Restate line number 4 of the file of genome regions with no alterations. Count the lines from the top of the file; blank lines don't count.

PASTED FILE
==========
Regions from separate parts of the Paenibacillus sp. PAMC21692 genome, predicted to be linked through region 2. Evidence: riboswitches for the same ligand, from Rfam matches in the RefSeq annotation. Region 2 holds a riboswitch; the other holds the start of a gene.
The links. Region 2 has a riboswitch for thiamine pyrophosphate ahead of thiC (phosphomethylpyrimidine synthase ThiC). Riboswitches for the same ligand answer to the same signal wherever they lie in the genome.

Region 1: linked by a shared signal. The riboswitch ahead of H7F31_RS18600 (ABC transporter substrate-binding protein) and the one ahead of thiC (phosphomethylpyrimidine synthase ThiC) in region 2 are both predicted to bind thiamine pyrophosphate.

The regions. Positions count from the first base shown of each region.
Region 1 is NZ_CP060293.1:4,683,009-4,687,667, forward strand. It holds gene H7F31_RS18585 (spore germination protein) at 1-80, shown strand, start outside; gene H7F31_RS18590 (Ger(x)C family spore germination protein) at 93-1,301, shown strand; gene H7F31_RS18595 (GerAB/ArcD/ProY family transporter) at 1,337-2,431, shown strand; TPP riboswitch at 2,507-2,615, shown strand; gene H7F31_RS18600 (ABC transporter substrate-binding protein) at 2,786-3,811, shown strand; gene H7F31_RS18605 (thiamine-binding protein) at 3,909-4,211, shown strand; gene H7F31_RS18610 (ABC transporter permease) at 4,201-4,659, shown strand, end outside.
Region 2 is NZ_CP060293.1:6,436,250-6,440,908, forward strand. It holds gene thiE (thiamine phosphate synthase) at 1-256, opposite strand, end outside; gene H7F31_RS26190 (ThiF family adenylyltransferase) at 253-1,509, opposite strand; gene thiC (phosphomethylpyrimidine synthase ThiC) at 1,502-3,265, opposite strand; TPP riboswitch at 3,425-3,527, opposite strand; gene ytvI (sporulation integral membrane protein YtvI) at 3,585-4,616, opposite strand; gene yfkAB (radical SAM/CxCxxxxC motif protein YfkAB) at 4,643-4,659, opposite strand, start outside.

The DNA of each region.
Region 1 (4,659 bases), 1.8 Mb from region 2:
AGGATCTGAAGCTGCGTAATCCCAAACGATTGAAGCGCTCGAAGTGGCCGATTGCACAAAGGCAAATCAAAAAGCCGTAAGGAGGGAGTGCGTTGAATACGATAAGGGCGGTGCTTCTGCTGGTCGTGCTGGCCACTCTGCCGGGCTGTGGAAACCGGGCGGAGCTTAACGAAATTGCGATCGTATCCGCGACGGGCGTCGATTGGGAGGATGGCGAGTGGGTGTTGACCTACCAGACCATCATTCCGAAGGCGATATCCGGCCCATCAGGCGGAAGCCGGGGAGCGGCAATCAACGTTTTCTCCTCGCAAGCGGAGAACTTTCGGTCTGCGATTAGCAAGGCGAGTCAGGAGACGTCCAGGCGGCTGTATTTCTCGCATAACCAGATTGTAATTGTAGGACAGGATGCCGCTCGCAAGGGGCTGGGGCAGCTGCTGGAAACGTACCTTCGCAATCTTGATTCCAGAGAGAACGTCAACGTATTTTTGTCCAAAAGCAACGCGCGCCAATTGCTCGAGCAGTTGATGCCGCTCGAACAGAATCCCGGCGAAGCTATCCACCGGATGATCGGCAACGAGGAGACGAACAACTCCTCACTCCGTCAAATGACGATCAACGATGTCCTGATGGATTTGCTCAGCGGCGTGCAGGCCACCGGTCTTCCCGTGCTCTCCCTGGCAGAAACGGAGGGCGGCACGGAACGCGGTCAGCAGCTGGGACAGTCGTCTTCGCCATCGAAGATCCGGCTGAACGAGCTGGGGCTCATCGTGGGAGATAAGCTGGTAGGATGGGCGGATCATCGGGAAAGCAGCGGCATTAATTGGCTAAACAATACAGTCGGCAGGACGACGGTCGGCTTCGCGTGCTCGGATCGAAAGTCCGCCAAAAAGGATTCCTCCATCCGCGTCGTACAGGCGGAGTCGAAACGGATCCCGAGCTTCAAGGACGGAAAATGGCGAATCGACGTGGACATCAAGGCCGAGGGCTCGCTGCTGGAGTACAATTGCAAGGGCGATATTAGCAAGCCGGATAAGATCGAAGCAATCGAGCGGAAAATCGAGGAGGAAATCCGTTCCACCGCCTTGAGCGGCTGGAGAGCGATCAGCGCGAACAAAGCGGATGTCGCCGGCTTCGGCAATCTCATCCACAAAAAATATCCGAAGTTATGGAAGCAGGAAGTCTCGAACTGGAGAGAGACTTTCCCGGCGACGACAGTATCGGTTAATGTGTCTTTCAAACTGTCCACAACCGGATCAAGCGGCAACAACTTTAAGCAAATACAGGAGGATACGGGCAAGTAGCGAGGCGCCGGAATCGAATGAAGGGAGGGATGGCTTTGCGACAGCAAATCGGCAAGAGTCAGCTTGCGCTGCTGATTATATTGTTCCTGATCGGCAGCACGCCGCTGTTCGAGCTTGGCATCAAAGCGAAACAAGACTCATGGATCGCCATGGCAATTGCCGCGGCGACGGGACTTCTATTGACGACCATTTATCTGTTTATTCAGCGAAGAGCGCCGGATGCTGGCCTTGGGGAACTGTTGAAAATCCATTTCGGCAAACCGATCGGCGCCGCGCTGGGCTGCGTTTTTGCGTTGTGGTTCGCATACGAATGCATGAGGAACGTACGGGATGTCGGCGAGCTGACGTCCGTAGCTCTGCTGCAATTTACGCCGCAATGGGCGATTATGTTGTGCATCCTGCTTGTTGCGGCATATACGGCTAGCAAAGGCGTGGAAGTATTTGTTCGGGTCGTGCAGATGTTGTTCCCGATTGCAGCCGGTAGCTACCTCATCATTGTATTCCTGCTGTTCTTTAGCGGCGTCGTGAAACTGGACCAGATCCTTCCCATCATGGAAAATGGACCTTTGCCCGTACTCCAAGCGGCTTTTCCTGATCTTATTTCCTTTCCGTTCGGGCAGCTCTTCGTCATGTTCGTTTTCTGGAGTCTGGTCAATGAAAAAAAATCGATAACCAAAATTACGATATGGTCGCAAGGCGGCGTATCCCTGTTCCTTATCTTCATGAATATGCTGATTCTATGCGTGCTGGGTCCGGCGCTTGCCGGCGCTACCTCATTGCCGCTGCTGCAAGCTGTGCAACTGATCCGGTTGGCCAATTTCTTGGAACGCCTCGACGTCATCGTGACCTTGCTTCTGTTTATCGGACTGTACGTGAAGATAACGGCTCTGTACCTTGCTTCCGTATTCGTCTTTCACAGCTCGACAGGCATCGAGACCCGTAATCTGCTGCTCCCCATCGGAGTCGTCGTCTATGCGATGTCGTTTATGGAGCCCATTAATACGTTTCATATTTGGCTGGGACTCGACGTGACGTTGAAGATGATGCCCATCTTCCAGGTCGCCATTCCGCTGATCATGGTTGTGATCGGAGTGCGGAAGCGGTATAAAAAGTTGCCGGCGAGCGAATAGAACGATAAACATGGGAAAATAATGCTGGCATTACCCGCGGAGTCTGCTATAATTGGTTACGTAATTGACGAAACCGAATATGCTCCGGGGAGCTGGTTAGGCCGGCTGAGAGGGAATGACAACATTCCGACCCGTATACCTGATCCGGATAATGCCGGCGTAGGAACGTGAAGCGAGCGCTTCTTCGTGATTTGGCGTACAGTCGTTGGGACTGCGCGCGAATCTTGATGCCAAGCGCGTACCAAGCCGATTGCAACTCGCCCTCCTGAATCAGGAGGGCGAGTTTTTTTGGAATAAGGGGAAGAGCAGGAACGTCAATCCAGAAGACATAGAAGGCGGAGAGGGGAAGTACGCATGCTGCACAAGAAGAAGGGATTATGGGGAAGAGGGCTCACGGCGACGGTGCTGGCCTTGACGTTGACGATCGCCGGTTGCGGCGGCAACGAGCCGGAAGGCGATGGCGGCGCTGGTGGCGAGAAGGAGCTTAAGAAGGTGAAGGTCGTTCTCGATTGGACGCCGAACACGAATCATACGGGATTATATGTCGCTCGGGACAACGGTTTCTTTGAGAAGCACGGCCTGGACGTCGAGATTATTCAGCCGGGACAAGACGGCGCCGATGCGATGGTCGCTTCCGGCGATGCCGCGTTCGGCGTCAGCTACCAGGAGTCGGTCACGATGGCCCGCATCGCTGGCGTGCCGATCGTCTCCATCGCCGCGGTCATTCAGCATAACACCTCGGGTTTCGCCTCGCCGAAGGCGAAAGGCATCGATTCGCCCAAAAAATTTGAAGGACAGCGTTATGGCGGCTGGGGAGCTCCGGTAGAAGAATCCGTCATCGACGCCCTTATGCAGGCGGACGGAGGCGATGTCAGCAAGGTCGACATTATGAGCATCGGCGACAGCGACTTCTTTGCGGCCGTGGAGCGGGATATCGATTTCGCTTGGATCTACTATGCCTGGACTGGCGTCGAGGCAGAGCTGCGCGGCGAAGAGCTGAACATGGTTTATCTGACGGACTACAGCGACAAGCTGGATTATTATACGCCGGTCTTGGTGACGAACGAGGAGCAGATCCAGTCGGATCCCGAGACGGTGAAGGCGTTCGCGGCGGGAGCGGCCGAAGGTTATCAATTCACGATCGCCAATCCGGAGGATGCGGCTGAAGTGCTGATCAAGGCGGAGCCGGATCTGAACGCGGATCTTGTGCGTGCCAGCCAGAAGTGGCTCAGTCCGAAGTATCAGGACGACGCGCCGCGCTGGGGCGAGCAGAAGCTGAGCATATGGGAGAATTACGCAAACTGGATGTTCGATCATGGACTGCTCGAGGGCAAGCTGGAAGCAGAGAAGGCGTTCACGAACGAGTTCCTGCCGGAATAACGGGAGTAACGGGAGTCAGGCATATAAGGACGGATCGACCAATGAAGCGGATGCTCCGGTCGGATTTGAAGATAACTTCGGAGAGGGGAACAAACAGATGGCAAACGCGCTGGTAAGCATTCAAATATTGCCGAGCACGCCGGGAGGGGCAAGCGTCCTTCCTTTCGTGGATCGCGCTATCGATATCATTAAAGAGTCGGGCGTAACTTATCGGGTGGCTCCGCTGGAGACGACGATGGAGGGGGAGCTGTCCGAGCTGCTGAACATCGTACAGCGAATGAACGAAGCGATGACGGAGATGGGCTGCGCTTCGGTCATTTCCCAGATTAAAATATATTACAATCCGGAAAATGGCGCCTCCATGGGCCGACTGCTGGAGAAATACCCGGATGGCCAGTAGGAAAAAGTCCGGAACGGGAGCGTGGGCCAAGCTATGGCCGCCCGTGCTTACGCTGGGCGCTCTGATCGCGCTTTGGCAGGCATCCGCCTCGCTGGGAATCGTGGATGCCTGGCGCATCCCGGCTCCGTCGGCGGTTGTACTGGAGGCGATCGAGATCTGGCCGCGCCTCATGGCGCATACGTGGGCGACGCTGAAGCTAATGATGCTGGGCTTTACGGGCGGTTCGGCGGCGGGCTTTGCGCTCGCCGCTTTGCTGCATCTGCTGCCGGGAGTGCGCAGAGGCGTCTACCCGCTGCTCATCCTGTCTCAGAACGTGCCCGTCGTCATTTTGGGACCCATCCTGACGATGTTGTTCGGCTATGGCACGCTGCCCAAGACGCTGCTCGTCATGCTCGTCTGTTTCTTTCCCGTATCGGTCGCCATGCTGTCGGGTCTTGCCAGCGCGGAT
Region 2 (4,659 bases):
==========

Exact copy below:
The regions. Positions count from the first base shown of each region.